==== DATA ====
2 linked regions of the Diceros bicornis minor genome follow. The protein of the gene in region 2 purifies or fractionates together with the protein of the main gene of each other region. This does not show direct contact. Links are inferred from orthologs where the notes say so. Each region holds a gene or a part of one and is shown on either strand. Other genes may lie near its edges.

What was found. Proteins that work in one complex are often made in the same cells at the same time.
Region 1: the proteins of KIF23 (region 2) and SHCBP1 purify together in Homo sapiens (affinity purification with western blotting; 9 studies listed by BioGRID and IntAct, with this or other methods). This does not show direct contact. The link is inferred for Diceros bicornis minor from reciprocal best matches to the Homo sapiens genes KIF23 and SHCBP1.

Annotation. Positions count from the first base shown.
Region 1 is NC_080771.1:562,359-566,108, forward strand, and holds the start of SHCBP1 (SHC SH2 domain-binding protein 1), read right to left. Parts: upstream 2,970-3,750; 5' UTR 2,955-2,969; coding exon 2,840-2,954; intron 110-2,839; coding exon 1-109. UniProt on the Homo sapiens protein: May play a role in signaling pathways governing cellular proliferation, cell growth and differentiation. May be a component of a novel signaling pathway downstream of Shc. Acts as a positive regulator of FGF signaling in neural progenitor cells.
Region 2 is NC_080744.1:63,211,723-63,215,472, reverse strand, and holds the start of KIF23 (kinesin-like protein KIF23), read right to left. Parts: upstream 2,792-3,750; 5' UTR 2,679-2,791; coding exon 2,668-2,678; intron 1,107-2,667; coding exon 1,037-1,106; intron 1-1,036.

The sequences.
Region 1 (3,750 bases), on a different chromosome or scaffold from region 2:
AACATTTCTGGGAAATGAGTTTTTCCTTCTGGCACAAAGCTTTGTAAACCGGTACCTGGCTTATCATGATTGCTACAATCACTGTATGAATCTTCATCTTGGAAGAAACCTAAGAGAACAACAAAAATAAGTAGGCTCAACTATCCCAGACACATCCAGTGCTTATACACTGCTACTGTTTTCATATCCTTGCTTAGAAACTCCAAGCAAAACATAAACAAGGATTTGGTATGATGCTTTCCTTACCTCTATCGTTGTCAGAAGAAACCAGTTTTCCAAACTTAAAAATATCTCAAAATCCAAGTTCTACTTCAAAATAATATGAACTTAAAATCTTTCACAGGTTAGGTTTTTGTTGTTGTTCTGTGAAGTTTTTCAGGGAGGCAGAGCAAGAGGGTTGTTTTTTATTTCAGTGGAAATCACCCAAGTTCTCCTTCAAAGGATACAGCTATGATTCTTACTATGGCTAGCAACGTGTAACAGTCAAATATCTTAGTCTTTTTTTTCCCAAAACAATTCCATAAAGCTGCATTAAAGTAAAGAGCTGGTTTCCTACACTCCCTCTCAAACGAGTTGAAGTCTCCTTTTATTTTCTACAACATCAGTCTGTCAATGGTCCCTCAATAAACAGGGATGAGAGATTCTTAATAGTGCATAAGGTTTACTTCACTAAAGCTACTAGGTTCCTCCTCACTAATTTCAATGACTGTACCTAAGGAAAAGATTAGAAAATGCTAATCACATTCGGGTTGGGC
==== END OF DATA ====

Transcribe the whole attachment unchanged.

2 linked regions of the Diceros bicornis minor genome follow. The protein of the gene in region 2 purifies or fractionates together with the protein of the main gene of each other region. This does not show direct contact. Links are inferred from orthologs where the notes say so. Each region holds a gene or a part of one and is shown on either strand. Other genes may lie near its edges.

What was found. Proteins that work in one complex are often made in the same cells at the same time.
Region 1: the proteins of KIF23 (region 2) and SHCBP1 purify together in Homo sapiens (affinity purification with western blotting; 9 studies listed by BioGRID and IntAct, with this or other methods). This does not show direct contact. The link is inferred for Diceros bicornis minor from reciprocal best matches to the Homo sapiens genes KIF23 and SHCBP1.

Annotation. Positions count from the first base shown.
Region 1 is NC_080771.1:562,359-566,108, forward strand, and holds the start of SHCBP1 (SHC SH2 domain-binding protein 1), read right to left. Parts: upstream 2,970-3,750; 5' UTR 2,955-2,969; coding exon 2,840-2,954; intron 110-2,839; coding exon 1-109. UniProt on the Homo sapiens protein: May play a role in signaling pathways governing cellular proliferation, cell growth and differentiation. May be a component of a novel signaling pathway downstream of Shc. Acts as a positive regulator of FGF signaling in neural progenitor cells.
Region 2 is NC_080744.1:63,211,723-63,215,472, reverse strand, and holds the start of KIF23 (kinesin-like protein KIF23), read right to left. Parts: upstream 2,792-3,750; 5' UTR 2,679-2,791; coding exon 2,668-2,678; intron 1,107-2,667; coding exon 1,037-1,106; intron 1-1,036.

The sequences.
Region 1 (3,750 bases), on a different chromosome or scaffold from region 2:
AACATTTCTGGGAAATGAGTTTTTCCTTCTGGCACAAAGCTTTGTAAACCGGTACCTGGCTTATCATGATTGCTACAATCACTGTATGAATCTTCATCTTGGAAGAAACCTAAGAGAACAACAAAAATAAGTAGGCTCAACTATCCCAGACACATCCAGTGCTTATACACTGCTACTGTTTTCATATCCTTGCTTAGAAACTCCAAGCAAAACATAAACAAGGATTTGGTATGATGCTTTCCTTACCTCTATCGTTGTCAGAAGAAACCAGTTTTCCAAACTTAAAAATATCTCAAAATCCAAGTTCTACTTCAAAATAATATGAACTTAAAATCTTTCACAGGTTAGGTTTTTGTTGTTGTTCTGTGAAGTTTTTCAGGGAGGCAGAGCAAGAGGGTTGTTTTTTATTTCAGTGGAAATCACCCAAGTTCTCCTTCAAAGGATACAGCTATGATTCTTACTATGGCTAGCAACGTGTAACAGTCAAATATCTTAGTCTTTTTTTTCCCAAAACAATTCCATAAAGCTGCATTAAAGTAAAGAGCTGGTTTCCTACACTCCCTCTCAAACGAGTTGAAGTCTCCTTTTATTTTCTACAACATCAGTCTGTCAATGGTCCCTCAATAAACAGGGATGAGAGATTCTTAATAGTGCATAAGGTTTACTTCACTAAAGCTACTAGGTTCCTCCTCACTAATTTCAATGACTGTACCTAAGGAAAAGATTAGAAAATGCTAATCACATTCGGGTTGGGC